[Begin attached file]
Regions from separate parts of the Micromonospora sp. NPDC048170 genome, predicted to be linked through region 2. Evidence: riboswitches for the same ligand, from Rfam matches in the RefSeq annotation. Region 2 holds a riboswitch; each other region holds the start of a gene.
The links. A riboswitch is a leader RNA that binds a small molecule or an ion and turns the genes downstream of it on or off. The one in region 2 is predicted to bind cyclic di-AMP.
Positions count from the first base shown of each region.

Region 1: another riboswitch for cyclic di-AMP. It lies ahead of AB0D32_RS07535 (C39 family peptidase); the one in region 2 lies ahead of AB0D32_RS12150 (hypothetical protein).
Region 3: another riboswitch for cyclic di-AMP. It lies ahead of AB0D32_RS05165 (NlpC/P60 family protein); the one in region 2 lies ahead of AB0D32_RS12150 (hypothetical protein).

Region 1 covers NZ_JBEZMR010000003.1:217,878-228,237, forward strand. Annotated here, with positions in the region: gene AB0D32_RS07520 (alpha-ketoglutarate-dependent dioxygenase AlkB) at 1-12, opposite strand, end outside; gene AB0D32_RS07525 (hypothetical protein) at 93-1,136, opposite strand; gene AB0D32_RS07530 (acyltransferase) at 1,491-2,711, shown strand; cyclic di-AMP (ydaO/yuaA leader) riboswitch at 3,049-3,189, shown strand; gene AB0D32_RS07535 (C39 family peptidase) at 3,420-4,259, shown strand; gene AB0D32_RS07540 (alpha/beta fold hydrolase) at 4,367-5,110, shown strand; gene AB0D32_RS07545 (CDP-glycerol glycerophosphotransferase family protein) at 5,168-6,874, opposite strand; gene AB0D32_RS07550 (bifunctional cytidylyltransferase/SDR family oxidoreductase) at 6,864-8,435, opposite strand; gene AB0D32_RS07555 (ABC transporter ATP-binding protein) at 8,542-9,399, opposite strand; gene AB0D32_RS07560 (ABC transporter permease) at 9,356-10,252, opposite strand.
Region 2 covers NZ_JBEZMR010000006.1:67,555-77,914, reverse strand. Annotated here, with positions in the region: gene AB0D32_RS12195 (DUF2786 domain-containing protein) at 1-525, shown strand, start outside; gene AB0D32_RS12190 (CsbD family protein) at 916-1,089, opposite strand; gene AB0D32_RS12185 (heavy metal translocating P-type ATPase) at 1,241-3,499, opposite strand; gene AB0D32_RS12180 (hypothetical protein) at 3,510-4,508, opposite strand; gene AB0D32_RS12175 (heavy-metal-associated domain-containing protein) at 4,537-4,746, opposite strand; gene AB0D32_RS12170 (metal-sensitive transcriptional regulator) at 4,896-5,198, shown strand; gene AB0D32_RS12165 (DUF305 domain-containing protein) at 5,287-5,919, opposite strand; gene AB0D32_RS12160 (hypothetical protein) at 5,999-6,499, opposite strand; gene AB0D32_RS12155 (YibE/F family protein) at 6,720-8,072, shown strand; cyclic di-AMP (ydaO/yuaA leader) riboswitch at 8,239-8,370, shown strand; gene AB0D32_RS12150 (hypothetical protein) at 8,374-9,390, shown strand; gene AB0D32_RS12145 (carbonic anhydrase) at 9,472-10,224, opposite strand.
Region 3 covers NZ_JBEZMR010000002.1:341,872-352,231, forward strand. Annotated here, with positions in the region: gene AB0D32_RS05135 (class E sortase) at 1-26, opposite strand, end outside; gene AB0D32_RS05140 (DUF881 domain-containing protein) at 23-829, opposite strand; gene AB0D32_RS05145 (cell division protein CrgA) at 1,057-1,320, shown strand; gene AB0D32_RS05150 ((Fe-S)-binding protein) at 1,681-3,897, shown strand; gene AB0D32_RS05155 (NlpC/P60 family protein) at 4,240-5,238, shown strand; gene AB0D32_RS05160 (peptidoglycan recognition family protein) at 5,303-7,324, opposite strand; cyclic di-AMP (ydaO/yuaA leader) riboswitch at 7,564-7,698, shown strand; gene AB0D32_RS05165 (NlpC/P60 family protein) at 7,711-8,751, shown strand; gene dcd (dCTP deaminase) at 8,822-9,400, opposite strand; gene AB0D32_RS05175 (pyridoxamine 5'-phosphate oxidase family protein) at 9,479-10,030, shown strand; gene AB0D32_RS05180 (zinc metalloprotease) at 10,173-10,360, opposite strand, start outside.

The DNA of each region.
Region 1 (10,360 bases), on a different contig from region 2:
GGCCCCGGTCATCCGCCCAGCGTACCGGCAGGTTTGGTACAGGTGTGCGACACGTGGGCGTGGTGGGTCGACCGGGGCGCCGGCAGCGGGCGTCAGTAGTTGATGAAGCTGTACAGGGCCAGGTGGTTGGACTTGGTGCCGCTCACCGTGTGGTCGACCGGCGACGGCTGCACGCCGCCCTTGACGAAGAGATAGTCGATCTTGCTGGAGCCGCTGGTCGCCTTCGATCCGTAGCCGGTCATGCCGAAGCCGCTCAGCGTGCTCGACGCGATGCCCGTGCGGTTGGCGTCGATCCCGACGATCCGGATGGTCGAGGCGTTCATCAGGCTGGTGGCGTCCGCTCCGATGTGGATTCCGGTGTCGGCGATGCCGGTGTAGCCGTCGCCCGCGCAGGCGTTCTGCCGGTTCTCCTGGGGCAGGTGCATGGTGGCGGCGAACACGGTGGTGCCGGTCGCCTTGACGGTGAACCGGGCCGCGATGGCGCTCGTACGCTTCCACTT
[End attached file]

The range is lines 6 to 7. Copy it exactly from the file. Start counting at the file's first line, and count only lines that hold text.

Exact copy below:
Region 1 covers NZ_JBEZMR010000003.1:217,878-228,237, forward strand. Annotated here, with positions in the region: gene AB0D32_RS07520 (alpha-ketoglutarate-dependent dioxygenase AlkB) at 1-12, opposite strand, end outside; gene AB0D32_RS07525 (hypothetical protein) at 93-1,136, opposite strand; gene AB0D32_RS07530 (acyltransferase) at 1,491-2,711, shown strand; cyclic di-AMP (ydaO/yuaA leader) riboswitch at 3,049-3,189, shown strand; gene AB0D32_RS07535 (C39 family peptidase) at 3,420-4,259, shown strand; gene AB0D32_RS07540 (alpha/beta fold hydrolase) at 4,367-5,110, shown strand; gene AB0D32_RS07545 (CDP-glycerol glycerophosphotransferase family protein) at 5,168-6,874, opposite strand; gene AB0D32_RS07550 (bifunctional cytidylyltransferase/SDR family oxidoreductase) at 6,864-8,435, opposite strand; gene AB0D32_RS07555 (ABC transporter ATP-binding protein) at 8,542-9,399, opposite strand; gene AB0D32_RS07560 (ABC transporter permease) at 9,356-10,252, opposite strand.
Region 2 covers NZ_JBEZMR010000006.1:67,555-77,914, reverse strand. Annotated here, with positions in the region: gene AB0D32_RS12195 (DUF2786 domain-containing protein) at 1-525, shown strand, start outside; gene AB0D32_RS12190 (CsbD family protein) at 916-1,089, opposite strand; gene AB0D32_RS12185 (heavy metal translocating P-type ATPase) at 1,241-3,499, opposite strand; gene AB0D32_RS12180 (hypothetical protein) at 3,510-4,508, opposite strand; gene AB0D32_RS12175 (heavy-metal-associated domain-containing protein) at 4,537-4,746, opposite strand; gene AB0D32_RS12170 (metal-sensitive transcriptional regulator) at 4,896-5,198, shown strand; gene AB0D32_RS12165 (DUF305 domain-containing protein) at 5,287-5,919, opposite strand; gene AB0D32_RS12160 (hypothetical protein) at 5,999-6,499, opposite strand; gene AB0D32_RS12155 (YibE/F family protein) at 6,720-8,072, shown strand; cyclic di-AMP (ydaO/yuaA leader) riboswitch at 8,239-8,370, shown strand; gene AB0D32_RS12150 (hypothetical protein) at 8,374-9,390, shown strand; gene AB0D32_RS12145 (carbonic anhydrase) at 9,472-10,224, opposite strand.